As to the real question of friends: I have a history of being pretty awful maintaining friendships for folks that are out of my line of sight.  I've done fairly well (but could do better) maintaining a friendship for the last 2 years with my best friend from work.  We do go to lunch occasionally... but not frequently.  We stay in touch via online chat and SMS messages.   Lesser friends ... I've probably been to lunch with a few once...  I've not done well there.  I maintain some of those friends somewhat on Facebook, but that is far less than "real life" -- and Facebook participation really varies from person to person.
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Cassie

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Re: Friends who are coworkers
« Reply #16 on: March 21, 2017, 02:34:09 PM »
It's a tough decision. I would probably just be honest because if you are vague he will sense that you are holding back.

Playing with Fire UK

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Re: Friends who are coworkers
« Reply #17 on: April 18, 2017, 10:02:34 AM »
But I'm going to be having dinner with a coworker friend soon, and I'm not sure what to say if the topic comes up.  If I'm completely honest, maybe the truth will get spread around the office -- is this a bad thing?  I don't want to burn bridges.  Moreover, the coworker obviously had the exact opportunity to do what I did.  I wonder if honesty will cause ill will there.

On the other hand, if I stay vague, it might just seem like I'm being dishonest and hurt the friendship.  Like I said, I'm not personally gonna cry if I never see this person again, but our wives are friends and they have been a part of our lives. 

I routinely speak to my friend-coworkers and tell them that there is a different message in the office. I don't think of it as a problem and I've never had a confident spread to the office (that I've heard about anyway).

Like: I said in the office that I took time off to go on a retreat, but actually I was in rehab... Please don't share this further.
Or: As I said in the office I'm not going out tonight because I have a headache, and by headache I meant hangover...

zinethstache

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Re: Friends who are coworkers
« Reply #18 on: April 23, 2017, 04:24:40 PM »
I became quite close to one of the people on my team. For many years I was in IT and she was my customer. Last year they moved me temporarily onto her team as the Scrum Master. Later in the year it became permanent. She knew I owned rentals, watched me sell my home, buy the truck and trailer, move it to my mom's when our house sold. I never said directly what my plans were. At Christmas I went to her house and we spent the day crafting. She outright asked me my plan, more like what my schedule was. I told her that DH and I were making our final decision and that she would know the answer very soon.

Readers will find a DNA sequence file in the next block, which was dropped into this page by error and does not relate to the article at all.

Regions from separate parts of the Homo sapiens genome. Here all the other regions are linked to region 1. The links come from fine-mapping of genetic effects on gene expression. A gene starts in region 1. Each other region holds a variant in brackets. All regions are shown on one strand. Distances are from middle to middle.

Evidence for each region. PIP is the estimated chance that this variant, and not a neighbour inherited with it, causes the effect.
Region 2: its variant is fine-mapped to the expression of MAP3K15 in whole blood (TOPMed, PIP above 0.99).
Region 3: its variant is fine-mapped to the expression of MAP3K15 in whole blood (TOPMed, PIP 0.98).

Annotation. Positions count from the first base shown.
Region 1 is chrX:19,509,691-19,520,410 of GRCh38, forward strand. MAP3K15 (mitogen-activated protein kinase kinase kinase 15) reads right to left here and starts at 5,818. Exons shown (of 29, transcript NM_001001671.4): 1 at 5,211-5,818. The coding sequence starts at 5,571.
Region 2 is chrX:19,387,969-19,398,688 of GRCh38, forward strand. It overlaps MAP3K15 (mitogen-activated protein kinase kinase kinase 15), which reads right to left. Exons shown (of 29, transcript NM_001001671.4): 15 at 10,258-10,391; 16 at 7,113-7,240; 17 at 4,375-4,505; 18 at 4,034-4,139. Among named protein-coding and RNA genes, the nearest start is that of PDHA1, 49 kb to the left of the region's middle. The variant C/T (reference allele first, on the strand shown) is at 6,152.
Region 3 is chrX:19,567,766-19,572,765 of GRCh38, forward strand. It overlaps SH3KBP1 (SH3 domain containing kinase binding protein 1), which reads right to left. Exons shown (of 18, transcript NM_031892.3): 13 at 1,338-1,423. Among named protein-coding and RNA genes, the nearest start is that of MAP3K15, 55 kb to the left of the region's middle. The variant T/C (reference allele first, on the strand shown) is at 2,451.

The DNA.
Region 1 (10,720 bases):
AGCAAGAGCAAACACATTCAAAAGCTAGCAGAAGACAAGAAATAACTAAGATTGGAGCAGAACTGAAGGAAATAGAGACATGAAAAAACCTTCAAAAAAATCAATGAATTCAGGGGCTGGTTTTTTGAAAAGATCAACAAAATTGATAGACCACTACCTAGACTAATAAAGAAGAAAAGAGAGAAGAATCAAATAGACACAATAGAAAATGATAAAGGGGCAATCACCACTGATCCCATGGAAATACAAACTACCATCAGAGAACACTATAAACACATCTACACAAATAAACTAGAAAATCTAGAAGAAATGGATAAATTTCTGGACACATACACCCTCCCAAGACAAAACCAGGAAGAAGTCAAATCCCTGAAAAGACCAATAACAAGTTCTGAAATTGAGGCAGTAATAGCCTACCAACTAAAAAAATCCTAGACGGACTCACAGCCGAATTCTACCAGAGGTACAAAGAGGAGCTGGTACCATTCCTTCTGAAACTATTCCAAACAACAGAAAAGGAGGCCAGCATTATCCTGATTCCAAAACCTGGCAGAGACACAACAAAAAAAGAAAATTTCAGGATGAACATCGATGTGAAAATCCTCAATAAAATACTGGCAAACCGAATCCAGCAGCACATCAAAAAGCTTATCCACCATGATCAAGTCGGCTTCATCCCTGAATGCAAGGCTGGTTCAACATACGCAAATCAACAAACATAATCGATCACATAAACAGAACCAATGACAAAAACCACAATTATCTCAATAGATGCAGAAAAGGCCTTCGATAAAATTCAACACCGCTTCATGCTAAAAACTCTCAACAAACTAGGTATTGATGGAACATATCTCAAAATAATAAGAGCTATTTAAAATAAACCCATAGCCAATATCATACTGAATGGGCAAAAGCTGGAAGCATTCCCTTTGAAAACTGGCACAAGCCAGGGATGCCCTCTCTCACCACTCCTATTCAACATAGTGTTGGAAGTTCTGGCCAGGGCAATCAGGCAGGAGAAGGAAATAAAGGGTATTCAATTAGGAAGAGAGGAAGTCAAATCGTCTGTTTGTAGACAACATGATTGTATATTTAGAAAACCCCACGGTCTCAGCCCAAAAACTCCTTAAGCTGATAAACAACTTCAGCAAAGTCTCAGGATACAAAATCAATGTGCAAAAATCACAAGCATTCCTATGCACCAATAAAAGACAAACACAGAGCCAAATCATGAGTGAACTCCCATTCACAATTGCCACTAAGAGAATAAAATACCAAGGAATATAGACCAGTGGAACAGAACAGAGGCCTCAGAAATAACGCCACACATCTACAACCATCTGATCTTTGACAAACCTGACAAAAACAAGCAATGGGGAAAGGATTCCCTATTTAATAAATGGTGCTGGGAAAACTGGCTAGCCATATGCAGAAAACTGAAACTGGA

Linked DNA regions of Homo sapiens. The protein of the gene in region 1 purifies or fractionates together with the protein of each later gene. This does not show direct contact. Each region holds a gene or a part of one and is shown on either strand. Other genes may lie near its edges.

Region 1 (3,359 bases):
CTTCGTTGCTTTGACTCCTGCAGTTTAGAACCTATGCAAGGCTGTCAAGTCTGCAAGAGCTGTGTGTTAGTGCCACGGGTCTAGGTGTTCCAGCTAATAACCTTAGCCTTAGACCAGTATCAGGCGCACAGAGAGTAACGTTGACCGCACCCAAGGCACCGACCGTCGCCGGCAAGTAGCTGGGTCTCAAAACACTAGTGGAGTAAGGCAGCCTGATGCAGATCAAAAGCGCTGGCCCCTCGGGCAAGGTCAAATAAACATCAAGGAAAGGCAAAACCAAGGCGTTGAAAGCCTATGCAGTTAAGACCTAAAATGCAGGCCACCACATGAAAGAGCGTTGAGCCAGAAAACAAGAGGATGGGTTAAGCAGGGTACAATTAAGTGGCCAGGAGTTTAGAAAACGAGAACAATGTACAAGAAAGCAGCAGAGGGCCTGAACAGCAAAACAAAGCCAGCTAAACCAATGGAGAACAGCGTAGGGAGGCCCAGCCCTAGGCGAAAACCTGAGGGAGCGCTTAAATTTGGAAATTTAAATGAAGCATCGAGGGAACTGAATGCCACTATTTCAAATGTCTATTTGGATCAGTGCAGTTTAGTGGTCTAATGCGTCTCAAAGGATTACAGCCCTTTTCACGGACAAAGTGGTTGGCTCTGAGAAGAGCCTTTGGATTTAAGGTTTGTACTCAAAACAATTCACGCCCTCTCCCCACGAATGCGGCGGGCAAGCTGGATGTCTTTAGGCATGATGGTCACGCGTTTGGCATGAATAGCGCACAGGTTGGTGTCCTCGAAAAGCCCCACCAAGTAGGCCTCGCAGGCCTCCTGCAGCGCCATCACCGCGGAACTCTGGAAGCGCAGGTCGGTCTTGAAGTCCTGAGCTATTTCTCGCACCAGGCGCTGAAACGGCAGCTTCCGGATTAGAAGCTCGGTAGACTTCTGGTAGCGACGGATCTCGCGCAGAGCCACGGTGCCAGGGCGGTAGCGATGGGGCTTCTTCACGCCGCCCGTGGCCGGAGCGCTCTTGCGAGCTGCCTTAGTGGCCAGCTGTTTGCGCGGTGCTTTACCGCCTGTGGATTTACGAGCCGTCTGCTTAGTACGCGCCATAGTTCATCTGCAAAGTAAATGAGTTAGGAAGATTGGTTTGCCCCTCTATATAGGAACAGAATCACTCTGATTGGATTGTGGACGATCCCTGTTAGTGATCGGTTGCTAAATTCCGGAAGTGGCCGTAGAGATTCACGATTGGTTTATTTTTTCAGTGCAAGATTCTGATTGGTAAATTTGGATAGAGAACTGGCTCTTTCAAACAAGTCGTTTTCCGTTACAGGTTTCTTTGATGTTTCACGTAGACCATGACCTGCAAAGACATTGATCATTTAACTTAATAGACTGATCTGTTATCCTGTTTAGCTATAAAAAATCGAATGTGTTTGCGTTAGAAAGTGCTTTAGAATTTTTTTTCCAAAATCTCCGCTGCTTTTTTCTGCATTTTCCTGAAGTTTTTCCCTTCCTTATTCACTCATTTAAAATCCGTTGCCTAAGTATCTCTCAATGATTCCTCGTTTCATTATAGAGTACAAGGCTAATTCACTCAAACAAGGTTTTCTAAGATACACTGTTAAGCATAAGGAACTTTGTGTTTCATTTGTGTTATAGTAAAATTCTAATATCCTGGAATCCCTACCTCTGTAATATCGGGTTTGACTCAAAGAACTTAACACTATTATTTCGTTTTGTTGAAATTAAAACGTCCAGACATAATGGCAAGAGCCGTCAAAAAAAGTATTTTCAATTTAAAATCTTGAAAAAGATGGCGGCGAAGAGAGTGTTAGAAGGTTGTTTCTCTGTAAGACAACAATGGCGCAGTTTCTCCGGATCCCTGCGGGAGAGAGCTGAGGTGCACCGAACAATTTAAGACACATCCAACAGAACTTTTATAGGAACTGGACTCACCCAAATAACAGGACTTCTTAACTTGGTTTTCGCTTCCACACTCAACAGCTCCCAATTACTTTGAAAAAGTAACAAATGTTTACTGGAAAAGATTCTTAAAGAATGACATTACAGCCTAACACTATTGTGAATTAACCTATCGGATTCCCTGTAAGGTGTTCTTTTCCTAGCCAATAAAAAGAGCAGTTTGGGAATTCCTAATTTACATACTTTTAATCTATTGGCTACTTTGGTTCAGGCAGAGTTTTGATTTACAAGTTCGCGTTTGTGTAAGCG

On 1/2 I gave notice and she was like WHAT? So SOON? but then she backed down and said she knew it was going to happen, but it just snuck up on her.

In my case I am now out of the area, no chance for lunches or after work activities for me. I do keep in contact with her via text and email. I also mail her completed projects (We make cards).

I did text my onsite coordinator who took care of my offshore team, he hasn't responded to me so I suspect he is mad. Oh well, can't help him if that is the case.

She is older than I, and her husband quite a few years older than her and they have not positioned themselves well for retirement anytime soon. In fact when they first moved here, she technically was retired but got bored and got her web programming certificate. Now she has a high paying job that IF they've been saving their pennies properly, they could retire soonish, but it doesn't sound like that is what's happened. Oh well. I try not to discuss my thoughts on that matter, we just craft and have a good time with our hobby together.

gerardc

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Re: Friends who are coworkers
« Reply #19 on: April 24, 2017, 09:42:21 PM »
Ah, I know.  I agreed to stay on the books as casual, hourly, call up basis.   Mainly so they could use my resume to get more work...  It now looks like I might have more work in the next 3 months than I had in the past 6 put together!  ARGH.

I noticed that when I don't work for a few days / weeks, my tank fills up, and I'm eager to say yes to every project coming my way. So I can see how the project list could quickly grow in FIRE.